CONTRACTING SUPPORT ON THE BATTLEFIELD
Table of Contents
DISTRIBUTION RESTRICTION. Approved for public release; distribution is unlimited.
Today's Army has transitioned from a force that was forward deployed to one that is primarily CONUS-based. This transition, however, has not changed the Army's national defense strategy role of providing land-based forces capable of operating across the entire military spectrum of operations. What has changed is the need to more rapidly generate and deploy forces to an operational area. As a consequence, some support forces will lag behind other, higher priority forces, resulting in a logistical shortfall. To bridge the gap before scheduled resources and CSS units arrive, or when other logistical support options do not provide the supplies and service needed, the Army is turning more frequently to contracting support to provide goods and services required. Contracting support is an integral part of the overall process of obtaining support across the entire spectrum. Contingency contracting provides the commander a flexible and responsive means to support deployed forces and their mission.
FM 100-10-2 addresses the contracting on the battlefield dimension of logistics, and is intended for the non-contracting reader responsible for, or involved with, the planning and obtaining of supplies or services through contracting support. Its purpose is to define battlefield contracting, also referred to as contingency contracting, in terms of its structure, organization, and process at the operational and tactical levels. References to the battlefield in the context of this manual include the theater or area of operations of any operationally-deployed Army force, anywhere in the world. The text recognizes that military operations include stability actions and/or support actions such as nation building and disaster relief, which defy traditional definitions of a battlefield. Principles discussed herein apply to Army missions spanning the operational spectrum. This manual addresses the role of contracting in force projection, and where it fits within the logistical support structure. It describes the operational concept of contracting support on the battlefield, the legal and regulatory parameters that govern its conduct, and the principles that guide its activities. This manual discusses the management of civilian contractor personnel in general terms; FM 100-XX, Contractors on the Battlefield, prescribes Army doctrine for this topic and discusses it in detail.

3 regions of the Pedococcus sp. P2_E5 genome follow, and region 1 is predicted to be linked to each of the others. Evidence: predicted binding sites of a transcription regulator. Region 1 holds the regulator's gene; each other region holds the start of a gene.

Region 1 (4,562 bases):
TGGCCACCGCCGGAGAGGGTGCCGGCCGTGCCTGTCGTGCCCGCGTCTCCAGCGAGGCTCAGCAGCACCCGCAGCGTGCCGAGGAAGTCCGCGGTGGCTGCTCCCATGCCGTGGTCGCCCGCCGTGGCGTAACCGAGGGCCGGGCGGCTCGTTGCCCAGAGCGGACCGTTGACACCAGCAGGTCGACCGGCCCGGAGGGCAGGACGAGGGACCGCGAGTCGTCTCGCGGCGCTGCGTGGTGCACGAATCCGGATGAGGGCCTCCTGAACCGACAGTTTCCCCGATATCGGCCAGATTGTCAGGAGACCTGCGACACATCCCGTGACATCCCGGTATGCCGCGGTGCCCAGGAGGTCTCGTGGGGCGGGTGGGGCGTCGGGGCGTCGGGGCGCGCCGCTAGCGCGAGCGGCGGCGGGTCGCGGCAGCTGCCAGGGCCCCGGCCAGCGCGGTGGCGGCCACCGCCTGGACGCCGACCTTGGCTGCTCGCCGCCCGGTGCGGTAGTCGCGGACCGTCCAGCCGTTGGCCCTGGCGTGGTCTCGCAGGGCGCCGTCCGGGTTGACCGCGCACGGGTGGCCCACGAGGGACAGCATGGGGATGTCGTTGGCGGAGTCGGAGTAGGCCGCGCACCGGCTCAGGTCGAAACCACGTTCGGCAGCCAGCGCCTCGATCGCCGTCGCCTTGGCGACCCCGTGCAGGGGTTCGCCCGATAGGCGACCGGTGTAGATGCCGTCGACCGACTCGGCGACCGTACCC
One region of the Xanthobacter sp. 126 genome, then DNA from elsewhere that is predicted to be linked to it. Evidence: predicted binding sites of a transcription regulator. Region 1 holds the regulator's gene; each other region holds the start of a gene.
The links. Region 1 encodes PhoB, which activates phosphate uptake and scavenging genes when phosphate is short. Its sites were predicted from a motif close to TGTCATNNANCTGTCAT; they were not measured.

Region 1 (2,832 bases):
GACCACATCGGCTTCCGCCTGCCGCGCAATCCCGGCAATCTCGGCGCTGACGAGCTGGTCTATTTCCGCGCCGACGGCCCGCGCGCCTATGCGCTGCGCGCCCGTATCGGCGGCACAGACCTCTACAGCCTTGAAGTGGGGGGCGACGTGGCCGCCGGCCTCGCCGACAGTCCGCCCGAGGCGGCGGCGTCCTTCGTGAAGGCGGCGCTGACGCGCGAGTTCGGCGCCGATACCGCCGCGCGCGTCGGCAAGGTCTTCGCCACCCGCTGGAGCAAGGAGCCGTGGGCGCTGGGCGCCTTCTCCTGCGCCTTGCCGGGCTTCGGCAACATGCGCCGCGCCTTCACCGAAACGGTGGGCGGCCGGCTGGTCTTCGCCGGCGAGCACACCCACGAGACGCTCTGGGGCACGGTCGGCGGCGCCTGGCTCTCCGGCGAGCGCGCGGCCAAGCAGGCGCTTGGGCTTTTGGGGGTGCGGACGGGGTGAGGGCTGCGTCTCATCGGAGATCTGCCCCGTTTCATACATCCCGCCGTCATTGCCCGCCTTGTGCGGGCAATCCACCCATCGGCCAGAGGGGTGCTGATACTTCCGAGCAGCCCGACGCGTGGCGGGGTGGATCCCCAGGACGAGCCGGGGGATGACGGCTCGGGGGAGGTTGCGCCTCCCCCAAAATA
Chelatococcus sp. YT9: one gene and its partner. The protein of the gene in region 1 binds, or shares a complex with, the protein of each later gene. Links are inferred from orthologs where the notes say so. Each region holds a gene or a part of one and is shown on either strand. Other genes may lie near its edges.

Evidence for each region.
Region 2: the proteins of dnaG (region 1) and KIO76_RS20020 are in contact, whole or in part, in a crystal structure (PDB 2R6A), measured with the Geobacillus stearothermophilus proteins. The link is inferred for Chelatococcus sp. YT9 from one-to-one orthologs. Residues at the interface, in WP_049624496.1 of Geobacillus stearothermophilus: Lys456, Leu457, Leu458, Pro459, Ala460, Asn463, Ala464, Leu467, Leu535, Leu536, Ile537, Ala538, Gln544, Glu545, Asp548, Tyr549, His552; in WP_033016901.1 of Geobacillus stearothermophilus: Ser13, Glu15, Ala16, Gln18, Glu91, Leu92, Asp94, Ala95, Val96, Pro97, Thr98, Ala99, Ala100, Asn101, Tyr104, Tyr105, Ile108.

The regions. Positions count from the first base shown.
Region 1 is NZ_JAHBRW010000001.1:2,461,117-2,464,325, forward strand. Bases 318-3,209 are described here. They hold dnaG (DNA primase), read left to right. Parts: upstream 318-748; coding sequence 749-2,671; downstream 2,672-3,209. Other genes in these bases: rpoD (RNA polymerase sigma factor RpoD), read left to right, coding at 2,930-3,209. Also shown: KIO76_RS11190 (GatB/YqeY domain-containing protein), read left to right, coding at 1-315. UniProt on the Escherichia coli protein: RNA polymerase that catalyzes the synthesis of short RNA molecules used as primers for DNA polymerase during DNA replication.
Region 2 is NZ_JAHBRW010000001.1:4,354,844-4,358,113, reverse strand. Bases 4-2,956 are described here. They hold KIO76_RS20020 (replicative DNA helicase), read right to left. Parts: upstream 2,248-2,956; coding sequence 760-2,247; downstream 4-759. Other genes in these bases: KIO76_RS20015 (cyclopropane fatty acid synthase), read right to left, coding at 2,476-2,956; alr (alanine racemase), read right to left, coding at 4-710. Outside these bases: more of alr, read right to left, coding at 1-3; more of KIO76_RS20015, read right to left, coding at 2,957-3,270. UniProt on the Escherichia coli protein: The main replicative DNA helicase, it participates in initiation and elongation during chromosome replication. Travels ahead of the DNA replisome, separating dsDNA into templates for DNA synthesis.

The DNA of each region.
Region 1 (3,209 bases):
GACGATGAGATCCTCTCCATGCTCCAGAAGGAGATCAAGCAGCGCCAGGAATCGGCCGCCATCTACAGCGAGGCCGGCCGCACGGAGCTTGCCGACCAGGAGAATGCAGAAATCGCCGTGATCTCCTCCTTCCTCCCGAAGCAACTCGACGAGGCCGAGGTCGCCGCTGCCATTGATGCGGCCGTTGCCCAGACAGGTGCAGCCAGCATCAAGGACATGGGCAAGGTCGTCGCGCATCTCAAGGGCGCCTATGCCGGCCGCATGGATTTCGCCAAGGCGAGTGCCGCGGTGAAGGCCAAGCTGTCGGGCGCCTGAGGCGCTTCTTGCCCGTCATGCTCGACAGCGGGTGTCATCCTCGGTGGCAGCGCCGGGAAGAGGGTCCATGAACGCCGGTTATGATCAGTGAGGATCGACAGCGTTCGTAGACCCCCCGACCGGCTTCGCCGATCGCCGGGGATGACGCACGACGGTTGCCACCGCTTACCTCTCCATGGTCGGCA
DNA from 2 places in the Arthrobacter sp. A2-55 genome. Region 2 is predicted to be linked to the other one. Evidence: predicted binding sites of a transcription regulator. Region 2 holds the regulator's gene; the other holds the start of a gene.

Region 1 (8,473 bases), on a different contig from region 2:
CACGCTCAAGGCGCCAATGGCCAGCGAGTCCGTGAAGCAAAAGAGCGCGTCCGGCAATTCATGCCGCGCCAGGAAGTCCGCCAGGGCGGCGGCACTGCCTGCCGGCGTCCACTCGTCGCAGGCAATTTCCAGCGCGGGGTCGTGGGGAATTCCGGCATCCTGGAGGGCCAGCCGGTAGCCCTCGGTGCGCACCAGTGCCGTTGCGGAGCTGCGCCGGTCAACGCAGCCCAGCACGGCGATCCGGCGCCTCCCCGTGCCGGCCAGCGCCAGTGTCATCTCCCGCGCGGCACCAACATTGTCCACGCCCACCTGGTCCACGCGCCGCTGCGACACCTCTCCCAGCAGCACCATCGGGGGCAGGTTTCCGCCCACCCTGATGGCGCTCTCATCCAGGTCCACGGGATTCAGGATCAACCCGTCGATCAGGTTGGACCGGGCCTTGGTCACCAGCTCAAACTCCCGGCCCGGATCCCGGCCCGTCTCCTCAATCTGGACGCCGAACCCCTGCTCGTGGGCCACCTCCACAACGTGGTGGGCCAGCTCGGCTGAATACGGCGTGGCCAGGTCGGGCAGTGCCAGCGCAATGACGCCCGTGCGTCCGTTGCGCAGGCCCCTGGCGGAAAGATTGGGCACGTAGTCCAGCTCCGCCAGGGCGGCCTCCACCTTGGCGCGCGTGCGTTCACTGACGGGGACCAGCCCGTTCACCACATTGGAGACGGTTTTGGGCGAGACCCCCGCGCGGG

FM 100-10-2 describes the mission, organization, functions, and location of contracting elements in a theater of operations down to division-level. It discusses how they and the contractors they deal with are controlled and managed, who the main participants are in the planning, managing, and providing of contracting support on the battlefield, and briefly describes the relationship which influence contracting in a joint and multinational environment. This manual concentrates on planning for contracting support, to include requirements determination and funding, support to contractors, and the deployment of contracting organizations and contractors. It describes how contracting support is obtained, with emphasis on unit or requesting activity responsibilities, and the processing of contracting support requests. This manual recognizes the vital importance of the relatively small numbers of deployable contracting personnel found in our Active and Reserve Component military forces as well as Department of the Army civilian personnel. It informs commanders and their staffs throughout the Total Army how to use these scarce resources as force multipliers, and covers management of support contractor personnel in generic terms. FM 100-XX, Contractors on the Battlefield, addresses this topic in detail.
FM 100-10-2 is designed to assist Army service component commanders, Army force commanders and senior logisticians, theater support command commanders, corps and division commanders, and other Army logisticians and their staffs in identifying requirements and planning to facilitate procurement of goods and services on the battlefield. This manual implements relevant doctrine, incorporates lessons learned from recent operations, and conforms to Army capstone doctrine. It links FMs 100-5, 100-7, 100-8, 100-10, 100-15, 100-16, 100-23, and other tactical and logistics doctrine manuals with other joint and Army capstone manuals.
The proponent for FM 100-10-2 is the Commander, US Army Combined Arms Support Center (CASCOM). Send comments and recommendations on DA Form 2028 directly to Commander, USA CASCOM, CAPSTONE Doctrine Branch, 3901 A Avenue, Suite 220, Fort Lee, VA, 23801-1809.
Unless this publication states otherwise, masculine nouns or pronouns do not refer exclusively to men.
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